| 9:09 am on Mar 3, 2010 (gmt 0)|
Whitey, nothing too much that we can see in terms of brand activity affecting Vince.
| 10:16 am on Mar 3, 2010 (gmt 0)|
Seems way to random for me - i'm scratching my head .
| 10:47 am on Mar 3, 2010 (gmt 0)|
Looks like I might have to try Google for a day or two to see what's going on. I made the switch to Bing several months back and have not regretted it.
| 1:50 pm on Mar 3, 2010 (gmt 0)|
|It's showing in results already with a cache date of yesterday. So there certainly isn't a delay with new pages." |
No offense, but this has been a problem with WebmasterWorld members ever since it's beginning. They assume that because something is happening to them, it must be happening to everyone else.
Problem is, there is a fresh bot for blog and news articles that updates daily, and then there is a deep crawl bot. It's the deep crawl bot with cache dates going back to Jan 1-9, and no new pages being indexed that I believe is the problem for a few of us here. Personally, I think it's wide spread because I have been checking out the caches on dozens and dozens of other sites the past 3 weeks. I have a PR6 website with 100s of interior pages that date back that far. It's very strange, and not normal, IMO.
| 2:41 pm on Mar 3, 2010 (gmt 0)|
There's a thread about the indexing which was started on 1st December and still ongoing: [webmasterworld.com...]
I didn't realise there were 2 discreet bots. That might explain how a forum can be indexed very quickly, but other new content on the same site can take months to be indexed and even longer to show up for anything (if at all).
| 3:07 pm on Mar 3, 2010 (gmt 0)|
|Everything is just so slow on G right now, and I haven't had a deep crawl since January 9. The pages are getting cached very intermittently, a couple of pages are crawled here and there, but not a deep spidering. |
The pages that are being cached very intermittently, have they not been changed for a while? That may be why the cached page is not being updated very frequently. Google may be using their resources for pages that are being changed more often.
| 4:52 pm on Mar 3, 2010 (gmt 0)|
They are established article pages, but my site is under 110 pages and I am always making tweaks. For instance, about a month ago, I discovered and removed some dead links on those pages. Google has yet to deep spider and recache. Beyond things like that, how often should an article page change? I can understand a news site or blog getting hit frequently because of new content that hits the homepage, but on the permanent url for an article (on a news site or a blog), it doesn't seem that the content would change any more/less than mine. Those articles/posts become an established part of the site.
By the way, I am just making an observation, I don't mean to give the impression of whining. In general, I think it's interesting that many of us have seen something similar since mid January, and I assume they are focused on Caffeine.
| 6:35 pm on Mar 3, 2010 (gmt 0)|
I have noticed that for the past week crawling has slowed to almost a stand still.
| 7:10 pm on Mar 3, 2010 (gmt 0)|
Another example of the staleness: On January 12th I discovered a domain setting their CNAME to mine, and getting indexed with my content. I set up 301 redirects that same week, to force requests for their domain to my canonical. Google STILL has their domain indexed with my content. Another site that was using my logo was taken down in mid January (serving 404 for 6+ weeks), but is still indexed. Granted, I could submit the latter to the url removal tool, but I shouldn't have to.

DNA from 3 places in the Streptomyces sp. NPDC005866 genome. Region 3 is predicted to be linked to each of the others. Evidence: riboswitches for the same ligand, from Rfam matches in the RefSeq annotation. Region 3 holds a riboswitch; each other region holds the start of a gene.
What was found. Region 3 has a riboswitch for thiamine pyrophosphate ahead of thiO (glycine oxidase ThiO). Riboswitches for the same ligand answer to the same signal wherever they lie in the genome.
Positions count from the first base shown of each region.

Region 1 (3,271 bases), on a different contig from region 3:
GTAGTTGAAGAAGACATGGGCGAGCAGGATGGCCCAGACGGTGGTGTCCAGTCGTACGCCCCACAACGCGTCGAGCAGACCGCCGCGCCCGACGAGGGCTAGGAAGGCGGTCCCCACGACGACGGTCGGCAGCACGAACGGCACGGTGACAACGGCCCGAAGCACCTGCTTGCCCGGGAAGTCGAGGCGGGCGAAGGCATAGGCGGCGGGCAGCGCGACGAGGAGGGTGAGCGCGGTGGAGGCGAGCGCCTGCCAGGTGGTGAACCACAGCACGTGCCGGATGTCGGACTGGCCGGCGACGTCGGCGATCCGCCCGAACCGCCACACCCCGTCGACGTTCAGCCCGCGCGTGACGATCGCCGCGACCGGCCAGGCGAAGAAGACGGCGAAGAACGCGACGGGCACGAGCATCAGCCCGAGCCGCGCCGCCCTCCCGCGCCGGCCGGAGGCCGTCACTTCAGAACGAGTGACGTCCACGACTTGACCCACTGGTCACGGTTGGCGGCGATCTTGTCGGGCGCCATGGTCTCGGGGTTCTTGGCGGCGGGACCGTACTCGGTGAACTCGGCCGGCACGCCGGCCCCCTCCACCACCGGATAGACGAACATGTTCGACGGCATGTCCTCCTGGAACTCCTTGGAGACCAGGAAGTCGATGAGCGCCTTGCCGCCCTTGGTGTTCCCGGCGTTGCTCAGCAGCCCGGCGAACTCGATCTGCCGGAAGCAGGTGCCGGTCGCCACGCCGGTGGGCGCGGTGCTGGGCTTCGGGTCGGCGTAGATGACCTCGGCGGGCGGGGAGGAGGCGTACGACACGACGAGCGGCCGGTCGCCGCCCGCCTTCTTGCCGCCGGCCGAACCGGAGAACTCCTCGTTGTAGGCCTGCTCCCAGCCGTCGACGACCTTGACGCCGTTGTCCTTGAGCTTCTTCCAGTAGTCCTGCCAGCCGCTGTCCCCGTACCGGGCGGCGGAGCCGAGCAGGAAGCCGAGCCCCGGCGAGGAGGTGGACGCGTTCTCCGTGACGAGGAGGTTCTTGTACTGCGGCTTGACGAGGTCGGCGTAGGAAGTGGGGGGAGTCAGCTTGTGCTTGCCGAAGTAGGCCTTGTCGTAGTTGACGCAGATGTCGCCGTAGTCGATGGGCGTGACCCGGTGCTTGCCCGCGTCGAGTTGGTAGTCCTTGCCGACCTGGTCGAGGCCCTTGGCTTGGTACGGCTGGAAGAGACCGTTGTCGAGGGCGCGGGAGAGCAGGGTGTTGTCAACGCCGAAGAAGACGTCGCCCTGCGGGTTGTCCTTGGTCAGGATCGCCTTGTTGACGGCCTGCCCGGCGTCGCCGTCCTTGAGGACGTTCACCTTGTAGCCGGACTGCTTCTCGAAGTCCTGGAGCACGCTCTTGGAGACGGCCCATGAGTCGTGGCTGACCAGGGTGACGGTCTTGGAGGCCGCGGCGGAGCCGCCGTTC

| 7:28 pm on Mar 3, 2010 (gmt 0)|
|I have noticed that for the past week crawling has slowed to almost a stand still. |
Even for the biggest companies whose data I can see, googlebot shows up less than slurp and MSNbot - certainly not the usual state of affairs.
| 7:46 pm on Mar 3, 2010 (gmt 0)|
I just checked, and my total number of indexed pages is down from its usual value by over 50%. I'm not sure how long this has been going on, and it doesn't seem to be causing a significant drop in traffic. Presumably the pages that were dropped didn't get a lot of search traffic anyway.
| 8:12 pm on Mar 3, 2010 (gmt 0)|
|They are established article pages, but my site is under 110 pages and I am always making tweaks. For instance, about a month ago, I discovered and removed some dead links on those pages. Google has yet to deep spider and recache. Beyond things like that, how often should an article page change? |
That's a good point about article pages not really changing.
It appears then that Google has just chosen to slow down the cache updates for websites. If you are always making little tweaks, I think the cache updates should be more often and not what you are seeing now.
As you were saying, maybe Google is really focused on rolling out Caffeine and cache updates seem to have taken a little bit of a backseat.
| 8:48 pm on Mar 3, 2010 (gmt 0)|
Yep, Google Cache is so 2009 and MSN and Slurp are so 2010.
BTW, I've made big tweaks on pages, and google still is not updating the cache/index on mine, or many other websites that seem clean.
| 9:13 pm on Mar 3, 2010 (gmt 0)|
We updated the description meta tag on one of our websites in January as it was old. G picked it up within a couple of days and displayed it on the search results. Since last week the old description is showing again - copied direct from the website's DMOZ entry which is like 2 years old.
| 9:17 pm on Mar 3, 2010 (gmt 0)|
|No offense, but this has been a problem with WebmasterWorld members ever since it's beginning. They assume that because something is happening to them, it must be happening to everyone else. |
I absolutely agree with the above statement - except for the typos. ;)
No one likes it when there is a counter-argument to their findings. I’ve been around long enough to have read all of the “Google’s broken” threads at least twice. I’ll do everyone a favor and retire from Google Search News. It will be far less frustrating for everyone involved.
| 9:23 pm on Mar 3, 2010 (gmt 0)|